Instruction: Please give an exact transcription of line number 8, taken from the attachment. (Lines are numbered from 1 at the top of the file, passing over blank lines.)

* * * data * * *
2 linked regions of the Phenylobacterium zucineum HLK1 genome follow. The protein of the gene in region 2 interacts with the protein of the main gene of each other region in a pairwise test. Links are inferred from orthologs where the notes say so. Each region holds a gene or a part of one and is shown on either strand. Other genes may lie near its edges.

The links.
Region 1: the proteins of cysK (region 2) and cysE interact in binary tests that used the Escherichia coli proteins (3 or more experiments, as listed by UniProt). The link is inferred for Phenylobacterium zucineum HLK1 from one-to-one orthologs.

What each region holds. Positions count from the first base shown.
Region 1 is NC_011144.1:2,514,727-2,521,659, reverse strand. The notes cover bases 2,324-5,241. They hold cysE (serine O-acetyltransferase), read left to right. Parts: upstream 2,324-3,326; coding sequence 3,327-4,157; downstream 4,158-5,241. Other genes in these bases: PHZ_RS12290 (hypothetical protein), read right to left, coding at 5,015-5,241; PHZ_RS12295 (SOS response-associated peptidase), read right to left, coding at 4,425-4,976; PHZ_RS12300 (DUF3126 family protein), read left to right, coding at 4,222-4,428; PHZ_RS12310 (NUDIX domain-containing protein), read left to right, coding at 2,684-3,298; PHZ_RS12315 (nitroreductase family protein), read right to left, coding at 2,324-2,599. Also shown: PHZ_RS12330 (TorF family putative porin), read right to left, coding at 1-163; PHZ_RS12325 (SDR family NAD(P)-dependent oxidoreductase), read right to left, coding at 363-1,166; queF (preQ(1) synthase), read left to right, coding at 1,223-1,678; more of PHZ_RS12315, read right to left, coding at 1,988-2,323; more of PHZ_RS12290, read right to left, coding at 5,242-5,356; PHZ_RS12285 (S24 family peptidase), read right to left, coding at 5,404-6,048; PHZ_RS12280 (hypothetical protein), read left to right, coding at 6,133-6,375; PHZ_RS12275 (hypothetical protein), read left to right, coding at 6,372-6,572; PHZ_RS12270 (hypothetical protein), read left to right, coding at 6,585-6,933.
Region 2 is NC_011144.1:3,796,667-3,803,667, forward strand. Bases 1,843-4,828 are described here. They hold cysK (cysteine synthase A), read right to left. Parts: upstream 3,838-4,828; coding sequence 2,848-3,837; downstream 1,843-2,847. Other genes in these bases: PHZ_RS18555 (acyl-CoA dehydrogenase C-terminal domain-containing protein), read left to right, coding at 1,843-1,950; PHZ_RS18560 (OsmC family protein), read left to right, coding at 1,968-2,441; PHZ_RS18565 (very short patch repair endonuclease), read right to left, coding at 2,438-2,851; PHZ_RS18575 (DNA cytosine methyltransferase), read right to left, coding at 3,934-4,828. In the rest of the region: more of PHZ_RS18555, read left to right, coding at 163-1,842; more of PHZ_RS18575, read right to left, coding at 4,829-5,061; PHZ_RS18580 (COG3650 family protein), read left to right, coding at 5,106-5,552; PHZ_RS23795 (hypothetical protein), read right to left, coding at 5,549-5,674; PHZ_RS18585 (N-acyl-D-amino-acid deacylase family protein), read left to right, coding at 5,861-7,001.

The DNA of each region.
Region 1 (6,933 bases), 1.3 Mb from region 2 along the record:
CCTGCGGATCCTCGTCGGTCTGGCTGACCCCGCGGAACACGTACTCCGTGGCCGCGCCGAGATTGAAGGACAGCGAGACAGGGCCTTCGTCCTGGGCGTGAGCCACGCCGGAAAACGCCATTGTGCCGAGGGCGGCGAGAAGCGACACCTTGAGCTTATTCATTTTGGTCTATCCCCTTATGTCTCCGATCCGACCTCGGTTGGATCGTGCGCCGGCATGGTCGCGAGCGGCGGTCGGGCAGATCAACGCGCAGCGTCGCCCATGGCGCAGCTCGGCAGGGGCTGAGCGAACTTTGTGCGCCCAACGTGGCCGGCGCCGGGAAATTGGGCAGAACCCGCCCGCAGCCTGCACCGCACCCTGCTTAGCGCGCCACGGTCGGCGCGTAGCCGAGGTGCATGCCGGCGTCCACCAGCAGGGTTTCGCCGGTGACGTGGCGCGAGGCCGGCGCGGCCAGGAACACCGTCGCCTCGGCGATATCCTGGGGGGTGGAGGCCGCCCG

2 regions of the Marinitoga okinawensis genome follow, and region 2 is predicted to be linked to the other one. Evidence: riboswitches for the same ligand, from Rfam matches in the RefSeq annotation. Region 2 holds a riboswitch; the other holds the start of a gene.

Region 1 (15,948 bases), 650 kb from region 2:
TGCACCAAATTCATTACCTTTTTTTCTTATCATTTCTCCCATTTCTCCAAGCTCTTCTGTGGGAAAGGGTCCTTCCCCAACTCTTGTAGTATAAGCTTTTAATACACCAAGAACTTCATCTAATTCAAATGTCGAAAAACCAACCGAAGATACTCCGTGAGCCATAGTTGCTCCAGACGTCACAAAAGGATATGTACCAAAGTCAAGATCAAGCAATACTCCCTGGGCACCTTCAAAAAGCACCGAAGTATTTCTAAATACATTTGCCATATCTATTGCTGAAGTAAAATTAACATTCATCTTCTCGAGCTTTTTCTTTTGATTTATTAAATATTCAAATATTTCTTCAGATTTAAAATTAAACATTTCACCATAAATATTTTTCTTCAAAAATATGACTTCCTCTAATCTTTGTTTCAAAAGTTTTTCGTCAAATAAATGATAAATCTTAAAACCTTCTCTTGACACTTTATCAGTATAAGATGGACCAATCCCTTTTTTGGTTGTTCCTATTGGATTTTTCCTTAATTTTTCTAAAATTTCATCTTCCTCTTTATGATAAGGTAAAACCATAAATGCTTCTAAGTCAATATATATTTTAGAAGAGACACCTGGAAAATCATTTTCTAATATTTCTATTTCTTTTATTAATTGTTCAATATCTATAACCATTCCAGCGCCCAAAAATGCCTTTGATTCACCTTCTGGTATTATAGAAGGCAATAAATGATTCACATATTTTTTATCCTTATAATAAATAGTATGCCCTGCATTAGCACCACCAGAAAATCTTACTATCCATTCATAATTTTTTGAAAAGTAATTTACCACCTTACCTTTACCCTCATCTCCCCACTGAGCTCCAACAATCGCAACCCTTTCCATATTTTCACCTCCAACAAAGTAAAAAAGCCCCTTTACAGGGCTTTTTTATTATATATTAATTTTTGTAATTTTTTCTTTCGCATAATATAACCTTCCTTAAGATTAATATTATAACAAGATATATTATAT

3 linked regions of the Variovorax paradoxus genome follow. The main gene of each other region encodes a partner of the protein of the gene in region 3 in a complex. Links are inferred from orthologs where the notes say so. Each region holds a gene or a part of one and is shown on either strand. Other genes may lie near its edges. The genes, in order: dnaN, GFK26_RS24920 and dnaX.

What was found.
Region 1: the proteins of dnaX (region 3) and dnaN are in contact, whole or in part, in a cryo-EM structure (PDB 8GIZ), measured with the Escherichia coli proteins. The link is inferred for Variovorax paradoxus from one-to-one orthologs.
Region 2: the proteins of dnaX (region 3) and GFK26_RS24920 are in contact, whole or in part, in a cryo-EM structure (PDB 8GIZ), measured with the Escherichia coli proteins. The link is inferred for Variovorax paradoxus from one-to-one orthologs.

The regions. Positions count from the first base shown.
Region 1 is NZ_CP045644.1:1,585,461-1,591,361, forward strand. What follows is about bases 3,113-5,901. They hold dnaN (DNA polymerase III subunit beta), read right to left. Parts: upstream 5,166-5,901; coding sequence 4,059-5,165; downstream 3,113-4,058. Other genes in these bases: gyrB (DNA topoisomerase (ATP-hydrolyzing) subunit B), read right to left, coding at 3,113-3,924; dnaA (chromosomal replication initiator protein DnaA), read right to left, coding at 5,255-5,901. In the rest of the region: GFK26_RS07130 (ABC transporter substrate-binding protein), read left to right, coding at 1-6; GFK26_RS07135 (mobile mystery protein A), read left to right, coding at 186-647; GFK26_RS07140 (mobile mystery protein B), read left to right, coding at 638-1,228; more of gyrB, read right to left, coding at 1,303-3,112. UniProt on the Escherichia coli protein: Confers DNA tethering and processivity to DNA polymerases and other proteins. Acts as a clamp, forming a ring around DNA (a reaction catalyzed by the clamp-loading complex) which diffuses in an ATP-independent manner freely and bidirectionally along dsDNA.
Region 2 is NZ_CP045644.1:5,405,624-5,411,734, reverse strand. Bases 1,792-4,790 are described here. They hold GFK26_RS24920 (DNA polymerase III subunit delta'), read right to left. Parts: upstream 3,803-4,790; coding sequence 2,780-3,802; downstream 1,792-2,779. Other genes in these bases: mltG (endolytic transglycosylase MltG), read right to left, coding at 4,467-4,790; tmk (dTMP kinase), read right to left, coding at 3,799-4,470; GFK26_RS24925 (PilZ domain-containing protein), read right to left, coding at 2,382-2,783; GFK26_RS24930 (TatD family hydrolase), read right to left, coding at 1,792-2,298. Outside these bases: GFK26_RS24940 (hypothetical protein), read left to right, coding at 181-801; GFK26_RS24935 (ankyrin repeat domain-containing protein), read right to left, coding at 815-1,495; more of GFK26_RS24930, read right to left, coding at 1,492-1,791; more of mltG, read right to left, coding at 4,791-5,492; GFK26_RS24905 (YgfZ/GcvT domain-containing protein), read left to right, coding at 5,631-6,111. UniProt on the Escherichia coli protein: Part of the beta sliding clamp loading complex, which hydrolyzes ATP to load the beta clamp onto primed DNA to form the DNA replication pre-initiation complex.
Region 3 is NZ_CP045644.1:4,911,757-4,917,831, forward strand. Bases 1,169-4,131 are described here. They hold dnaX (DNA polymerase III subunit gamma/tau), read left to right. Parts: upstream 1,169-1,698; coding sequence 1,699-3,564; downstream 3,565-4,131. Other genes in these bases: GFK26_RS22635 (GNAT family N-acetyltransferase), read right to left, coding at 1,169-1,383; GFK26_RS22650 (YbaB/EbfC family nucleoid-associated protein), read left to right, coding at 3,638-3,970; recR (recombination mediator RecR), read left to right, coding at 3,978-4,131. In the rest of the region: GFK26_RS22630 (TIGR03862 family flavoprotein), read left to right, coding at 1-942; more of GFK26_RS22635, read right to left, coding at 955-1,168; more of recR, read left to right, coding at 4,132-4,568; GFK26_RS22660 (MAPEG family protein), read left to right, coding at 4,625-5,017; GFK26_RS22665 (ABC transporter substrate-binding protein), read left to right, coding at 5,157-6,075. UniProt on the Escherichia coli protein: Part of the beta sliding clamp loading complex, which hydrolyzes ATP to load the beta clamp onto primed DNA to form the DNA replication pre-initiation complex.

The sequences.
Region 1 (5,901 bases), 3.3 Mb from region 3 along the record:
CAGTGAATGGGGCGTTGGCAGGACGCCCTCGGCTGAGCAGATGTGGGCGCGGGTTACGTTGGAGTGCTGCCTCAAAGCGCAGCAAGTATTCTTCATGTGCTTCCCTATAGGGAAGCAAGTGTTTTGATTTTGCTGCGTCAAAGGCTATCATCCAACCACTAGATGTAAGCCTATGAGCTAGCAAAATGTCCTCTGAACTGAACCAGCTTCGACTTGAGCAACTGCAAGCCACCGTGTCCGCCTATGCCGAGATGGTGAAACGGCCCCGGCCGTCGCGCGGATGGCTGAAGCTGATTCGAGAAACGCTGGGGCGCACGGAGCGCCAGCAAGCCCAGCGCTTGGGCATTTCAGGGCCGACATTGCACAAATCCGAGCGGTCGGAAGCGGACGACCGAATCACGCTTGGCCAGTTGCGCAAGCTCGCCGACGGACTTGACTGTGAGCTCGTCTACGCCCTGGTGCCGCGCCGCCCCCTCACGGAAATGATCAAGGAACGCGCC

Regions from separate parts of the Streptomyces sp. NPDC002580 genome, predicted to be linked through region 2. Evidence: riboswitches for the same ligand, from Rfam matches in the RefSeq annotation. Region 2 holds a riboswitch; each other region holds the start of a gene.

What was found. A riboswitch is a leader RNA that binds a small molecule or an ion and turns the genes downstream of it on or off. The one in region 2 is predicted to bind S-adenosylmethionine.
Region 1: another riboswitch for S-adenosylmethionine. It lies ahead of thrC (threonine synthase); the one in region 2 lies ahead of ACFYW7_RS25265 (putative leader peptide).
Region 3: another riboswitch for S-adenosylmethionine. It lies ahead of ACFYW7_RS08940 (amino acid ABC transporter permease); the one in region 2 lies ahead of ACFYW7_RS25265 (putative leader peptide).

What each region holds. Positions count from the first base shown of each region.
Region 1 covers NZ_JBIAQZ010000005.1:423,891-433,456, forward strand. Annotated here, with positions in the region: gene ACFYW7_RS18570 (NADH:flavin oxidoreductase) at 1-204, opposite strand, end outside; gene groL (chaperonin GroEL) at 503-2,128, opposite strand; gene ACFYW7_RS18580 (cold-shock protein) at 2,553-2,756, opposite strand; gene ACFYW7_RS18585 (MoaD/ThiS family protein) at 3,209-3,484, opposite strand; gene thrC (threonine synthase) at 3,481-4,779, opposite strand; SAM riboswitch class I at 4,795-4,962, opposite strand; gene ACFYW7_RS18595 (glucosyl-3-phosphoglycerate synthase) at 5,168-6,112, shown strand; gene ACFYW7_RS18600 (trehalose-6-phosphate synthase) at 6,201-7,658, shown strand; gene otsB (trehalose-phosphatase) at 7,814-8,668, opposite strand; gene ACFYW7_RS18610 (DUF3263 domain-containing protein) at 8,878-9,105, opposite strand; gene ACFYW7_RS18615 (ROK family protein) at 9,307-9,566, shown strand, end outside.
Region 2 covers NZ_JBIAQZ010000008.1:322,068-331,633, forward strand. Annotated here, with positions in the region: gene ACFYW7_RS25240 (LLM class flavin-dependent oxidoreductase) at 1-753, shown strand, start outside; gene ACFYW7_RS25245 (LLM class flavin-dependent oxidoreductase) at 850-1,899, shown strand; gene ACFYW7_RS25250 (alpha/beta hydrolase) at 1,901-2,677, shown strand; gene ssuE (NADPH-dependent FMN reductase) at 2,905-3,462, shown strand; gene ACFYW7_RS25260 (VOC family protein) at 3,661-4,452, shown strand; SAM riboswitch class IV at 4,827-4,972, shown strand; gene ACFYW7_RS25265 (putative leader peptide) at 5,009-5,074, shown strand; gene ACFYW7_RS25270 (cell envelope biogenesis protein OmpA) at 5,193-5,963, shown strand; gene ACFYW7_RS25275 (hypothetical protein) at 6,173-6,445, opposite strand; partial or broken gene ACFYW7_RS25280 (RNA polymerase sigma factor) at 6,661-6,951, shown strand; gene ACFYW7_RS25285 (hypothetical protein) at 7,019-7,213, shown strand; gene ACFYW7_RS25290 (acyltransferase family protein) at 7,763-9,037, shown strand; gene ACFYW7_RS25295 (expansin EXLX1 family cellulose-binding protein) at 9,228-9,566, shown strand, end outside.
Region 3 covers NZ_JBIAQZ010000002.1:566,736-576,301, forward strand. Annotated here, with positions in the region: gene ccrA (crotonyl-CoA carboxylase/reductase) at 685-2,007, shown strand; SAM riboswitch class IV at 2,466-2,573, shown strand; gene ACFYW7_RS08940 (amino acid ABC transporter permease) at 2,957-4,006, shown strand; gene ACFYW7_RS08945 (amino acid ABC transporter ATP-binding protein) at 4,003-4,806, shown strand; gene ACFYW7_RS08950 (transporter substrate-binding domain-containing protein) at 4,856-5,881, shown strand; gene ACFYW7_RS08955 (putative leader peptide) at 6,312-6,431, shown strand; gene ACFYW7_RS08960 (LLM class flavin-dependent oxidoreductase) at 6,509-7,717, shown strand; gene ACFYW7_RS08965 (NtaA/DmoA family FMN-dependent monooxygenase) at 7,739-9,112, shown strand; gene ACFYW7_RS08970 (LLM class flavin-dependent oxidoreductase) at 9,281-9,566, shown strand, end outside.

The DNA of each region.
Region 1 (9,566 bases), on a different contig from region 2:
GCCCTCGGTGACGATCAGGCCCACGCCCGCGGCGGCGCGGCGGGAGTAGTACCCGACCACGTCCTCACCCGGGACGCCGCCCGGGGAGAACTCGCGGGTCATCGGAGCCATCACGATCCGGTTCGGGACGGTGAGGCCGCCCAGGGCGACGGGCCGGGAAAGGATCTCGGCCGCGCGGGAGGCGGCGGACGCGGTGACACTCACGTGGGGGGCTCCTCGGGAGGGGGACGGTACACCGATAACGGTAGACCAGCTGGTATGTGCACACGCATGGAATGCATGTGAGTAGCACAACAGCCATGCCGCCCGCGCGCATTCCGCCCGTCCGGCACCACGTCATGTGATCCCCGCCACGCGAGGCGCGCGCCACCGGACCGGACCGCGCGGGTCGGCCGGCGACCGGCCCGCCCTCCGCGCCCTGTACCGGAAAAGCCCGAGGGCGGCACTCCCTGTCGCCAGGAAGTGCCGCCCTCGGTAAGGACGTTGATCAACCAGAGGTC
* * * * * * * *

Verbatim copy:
Region 1 (6,933 bases), 1.3 Mb from region 2 along the record: